It's awesome that you have stakes, and if they need to be made higher, you can do that during revisions. Because by then you'll know what is important to the characters, and what choices they need to make (and which ones they're avoiding). You can also heighten the suspense in scenes where the stakes are demonstrated. So don't worry about the sandpaper draft not having everything in it.

Writing definitely requires on-the-job training--even though I always want to say, "Okay, I've got it now!" after each thing I learn. LOL

Bosun said...

This topic is my kryptonite. *cowers in a corner* I do think I'm getting better though. The stakes in the current WIP are much higher than they were in the previous two stories. An entire community could lose their homes. He could lose his brother (figuratively speaking.) She could hurt the man she's going to marry or break his heart or only break her own and lose the man she really loves.

I gots stakes in this one. Now I have to figure out what to do with them! LOL! This is totally new for me.

And I need to know what happened to landmine dude! Oddly, this kind of life and death week after week show loses me pretty quick. I find the stress too much or if the resolution of the "life & death" situation is crazy implausible, I'm out. The practical voice in my brain simply won't let reality go. Silly practical voice.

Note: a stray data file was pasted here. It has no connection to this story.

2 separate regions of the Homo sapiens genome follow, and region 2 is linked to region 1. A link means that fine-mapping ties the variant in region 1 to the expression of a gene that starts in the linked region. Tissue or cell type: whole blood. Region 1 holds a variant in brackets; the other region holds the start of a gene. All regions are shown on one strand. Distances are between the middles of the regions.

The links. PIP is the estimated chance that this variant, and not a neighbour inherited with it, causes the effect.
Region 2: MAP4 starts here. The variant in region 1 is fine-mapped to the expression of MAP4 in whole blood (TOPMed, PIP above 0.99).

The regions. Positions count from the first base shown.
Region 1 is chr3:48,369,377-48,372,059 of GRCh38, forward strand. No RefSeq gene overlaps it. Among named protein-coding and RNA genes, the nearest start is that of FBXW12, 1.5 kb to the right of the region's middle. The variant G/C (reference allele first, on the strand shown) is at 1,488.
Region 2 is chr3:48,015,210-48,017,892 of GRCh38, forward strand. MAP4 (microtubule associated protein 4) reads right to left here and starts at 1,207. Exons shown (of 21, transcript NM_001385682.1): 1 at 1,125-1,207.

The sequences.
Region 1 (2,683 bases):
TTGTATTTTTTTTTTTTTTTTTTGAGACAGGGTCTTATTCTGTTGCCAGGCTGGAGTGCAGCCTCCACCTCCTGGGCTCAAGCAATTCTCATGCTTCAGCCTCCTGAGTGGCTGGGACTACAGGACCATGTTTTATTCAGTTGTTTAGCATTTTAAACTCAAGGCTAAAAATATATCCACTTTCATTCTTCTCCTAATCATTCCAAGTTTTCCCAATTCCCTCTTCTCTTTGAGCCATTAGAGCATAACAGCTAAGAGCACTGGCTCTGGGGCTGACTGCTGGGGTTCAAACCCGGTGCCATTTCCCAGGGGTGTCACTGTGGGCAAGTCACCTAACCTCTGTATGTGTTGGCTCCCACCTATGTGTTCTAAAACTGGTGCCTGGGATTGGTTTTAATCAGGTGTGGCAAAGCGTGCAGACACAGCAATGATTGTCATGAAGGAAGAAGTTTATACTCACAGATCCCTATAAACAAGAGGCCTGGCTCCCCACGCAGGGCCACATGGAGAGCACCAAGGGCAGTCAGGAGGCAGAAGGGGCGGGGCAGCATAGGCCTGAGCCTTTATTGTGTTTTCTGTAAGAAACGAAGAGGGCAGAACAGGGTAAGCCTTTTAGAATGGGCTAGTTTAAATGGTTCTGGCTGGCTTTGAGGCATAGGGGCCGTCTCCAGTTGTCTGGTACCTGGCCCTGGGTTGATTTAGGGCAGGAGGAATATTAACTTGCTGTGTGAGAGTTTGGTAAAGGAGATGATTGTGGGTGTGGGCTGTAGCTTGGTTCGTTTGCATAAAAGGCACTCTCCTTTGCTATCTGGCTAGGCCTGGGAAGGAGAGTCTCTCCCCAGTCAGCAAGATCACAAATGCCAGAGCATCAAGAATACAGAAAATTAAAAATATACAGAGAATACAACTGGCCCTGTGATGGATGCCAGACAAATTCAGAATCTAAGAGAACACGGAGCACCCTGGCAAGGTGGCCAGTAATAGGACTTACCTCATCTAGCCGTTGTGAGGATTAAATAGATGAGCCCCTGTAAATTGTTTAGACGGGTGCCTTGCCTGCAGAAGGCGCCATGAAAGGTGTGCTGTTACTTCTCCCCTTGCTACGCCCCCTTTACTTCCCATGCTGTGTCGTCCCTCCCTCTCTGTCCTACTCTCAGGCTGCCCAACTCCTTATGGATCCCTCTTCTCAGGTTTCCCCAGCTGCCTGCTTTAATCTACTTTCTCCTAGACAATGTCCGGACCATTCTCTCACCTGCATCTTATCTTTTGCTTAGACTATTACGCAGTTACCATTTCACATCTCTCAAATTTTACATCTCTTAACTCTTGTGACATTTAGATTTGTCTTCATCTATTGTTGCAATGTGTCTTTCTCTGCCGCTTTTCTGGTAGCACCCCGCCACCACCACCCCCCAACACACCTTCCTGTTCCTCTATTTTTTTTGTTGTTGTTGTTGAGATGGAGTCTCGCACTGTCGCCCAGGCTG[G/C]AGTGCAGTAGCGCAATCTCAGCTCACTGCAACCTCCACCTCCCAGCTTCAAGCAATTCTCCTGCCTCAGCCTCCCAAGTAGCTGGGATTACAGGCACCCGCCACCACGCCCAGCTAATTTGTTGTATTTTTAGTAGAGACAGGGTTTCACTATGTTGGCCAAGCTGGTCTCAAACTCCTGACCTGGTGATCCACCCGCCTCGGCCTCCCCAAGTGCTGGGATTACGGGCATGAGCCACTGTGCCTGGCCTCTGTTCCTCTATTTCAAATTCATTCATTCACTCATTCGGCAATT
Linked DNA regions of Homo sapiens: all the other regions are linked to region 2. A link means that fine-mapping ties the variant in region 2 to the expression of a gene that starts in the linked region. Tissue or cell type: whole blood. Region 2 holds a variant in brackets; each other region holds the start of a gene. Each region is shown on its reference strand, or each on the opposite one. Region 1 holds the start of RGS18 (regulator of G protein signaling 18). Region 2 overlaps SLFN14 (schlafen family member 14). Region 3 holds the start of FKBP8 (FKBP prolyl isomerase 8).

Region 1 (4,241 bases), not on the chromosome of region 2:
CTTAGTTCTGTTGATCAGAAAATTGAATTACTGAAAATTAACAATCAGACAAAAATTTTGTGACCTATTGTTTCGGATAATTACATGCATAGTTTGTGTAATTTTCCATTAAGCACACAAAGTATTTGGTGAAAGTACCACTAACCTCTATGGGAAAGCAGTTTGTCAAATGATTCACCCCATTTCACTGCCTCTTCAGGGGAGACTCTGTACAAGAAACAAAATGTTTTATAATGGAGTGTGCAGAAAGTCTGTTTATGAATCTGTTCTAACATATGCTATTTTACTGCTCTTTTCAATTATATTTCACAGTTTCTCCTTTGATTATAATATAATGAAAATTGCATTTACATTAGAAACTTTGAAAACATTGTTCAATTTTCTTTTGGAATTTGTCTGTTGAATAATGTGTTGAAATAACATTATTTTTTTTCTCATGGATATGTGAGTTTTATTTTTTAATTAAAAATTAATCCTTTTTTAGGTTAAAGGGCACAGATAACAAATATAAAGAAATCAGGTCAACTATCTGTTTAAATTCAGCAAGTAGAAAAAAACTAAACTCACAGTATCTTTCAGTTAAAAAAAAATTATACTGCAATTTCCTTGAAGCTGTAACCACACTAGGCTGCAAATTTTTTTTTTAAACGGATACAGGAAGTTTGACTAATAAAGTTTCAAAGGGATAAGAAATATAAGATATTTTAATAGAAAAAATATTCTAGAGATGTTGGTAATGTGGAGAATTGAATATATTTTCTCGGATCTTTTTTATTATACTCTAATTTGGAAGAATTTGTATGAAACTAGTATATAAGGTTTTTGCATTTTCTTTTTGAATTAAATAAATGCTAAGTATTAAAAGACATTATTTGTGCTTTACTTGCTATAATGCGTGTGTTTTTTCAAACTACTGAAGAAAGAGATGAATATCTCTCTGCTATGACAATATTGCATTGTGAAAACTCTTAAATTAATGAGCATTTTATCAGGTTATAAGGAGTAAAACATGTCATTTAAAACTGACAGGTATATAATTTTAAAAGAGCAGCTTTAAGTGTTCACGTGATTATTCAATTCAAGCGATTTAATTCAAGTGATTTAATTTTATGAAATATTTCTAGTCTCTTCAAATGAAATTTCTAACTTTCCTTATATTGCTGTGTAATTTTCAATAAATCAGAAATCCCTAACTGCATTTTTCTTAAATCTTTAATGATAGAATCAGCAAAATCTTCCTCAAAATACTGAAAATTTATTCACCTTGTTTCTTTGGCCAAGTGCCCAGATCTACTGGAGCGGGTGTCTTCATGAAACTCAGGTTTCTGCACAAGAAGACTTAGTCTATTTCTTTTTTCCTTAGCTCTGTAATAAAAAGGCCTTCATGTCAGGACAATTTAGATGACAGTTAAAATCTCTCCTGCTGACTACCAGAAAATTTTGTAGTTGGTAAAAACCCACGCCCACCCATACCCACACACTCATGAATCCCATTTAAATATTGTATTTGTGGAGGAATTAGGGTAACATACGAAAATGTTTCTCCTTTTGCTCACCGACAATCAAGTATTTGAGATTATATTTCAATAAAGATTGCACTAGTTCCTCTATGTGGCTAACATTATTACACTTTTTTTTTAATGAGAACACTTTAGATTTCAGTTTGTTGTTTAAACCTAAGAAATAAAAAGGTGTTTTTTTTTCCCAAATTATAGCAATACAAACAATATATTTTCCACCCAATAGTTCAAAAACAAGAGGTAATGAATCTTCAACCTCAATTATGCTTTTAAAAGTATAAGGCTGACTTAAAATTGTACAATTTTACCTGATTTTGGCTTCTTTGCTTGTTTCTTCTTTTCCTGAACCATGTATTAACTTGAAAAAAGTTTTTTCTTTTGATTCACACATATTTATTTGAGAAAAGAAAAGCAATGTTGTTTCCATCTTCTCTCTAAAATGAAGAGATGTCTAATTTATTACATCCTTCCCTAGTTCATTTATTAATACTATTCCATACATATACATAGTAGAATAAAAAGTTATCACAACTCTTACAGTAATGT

Donna said...

Terri, we can all cower together! It's tough to do, and I think I'll always struggle, or at least worry about if I'm doing it right. (Maybe we have stakes about whether we have stakes. LOL)

It sounds like you have great stakes in your WIP. They provide conflict for the characters, as well as amongst the characters, and leads the story towards the black moment.

One reason I like Flashpoint so much is because of the characters' interactions, and I'm fascinated with teams that save others, and the very practical way they go about it. I read a lot of romantic suspense, so that may explain my interest. There's something intriguing to me about those men. :)

Donna said...

Here's what I originally had in the post about landmine guy:

We already know which choice he's going to make. We don't want him to, because we don't want him to die, and we know how hard it will be for the best friend to bear this kind of emotional pain.

And yet we know there's really no other choice to be made.

So when he removes his cell phone from his pants pocket, and says, in a relatively calm voice, after swallowing several times in a row, "Hi, Dad, is Mom there?", our hearts start to break.

Hellion said...

Oh, God, he make a call to his parents and then lifts his foot off the detonator? *pulling at hair* I couldn't bear to watch this show. That's awful.

But yes, I did think this guy is going to lift his foot to protect his friend. These guys are in this unit to protect people--so it would be his instinct to do it, even at the risk of himself. Ugh.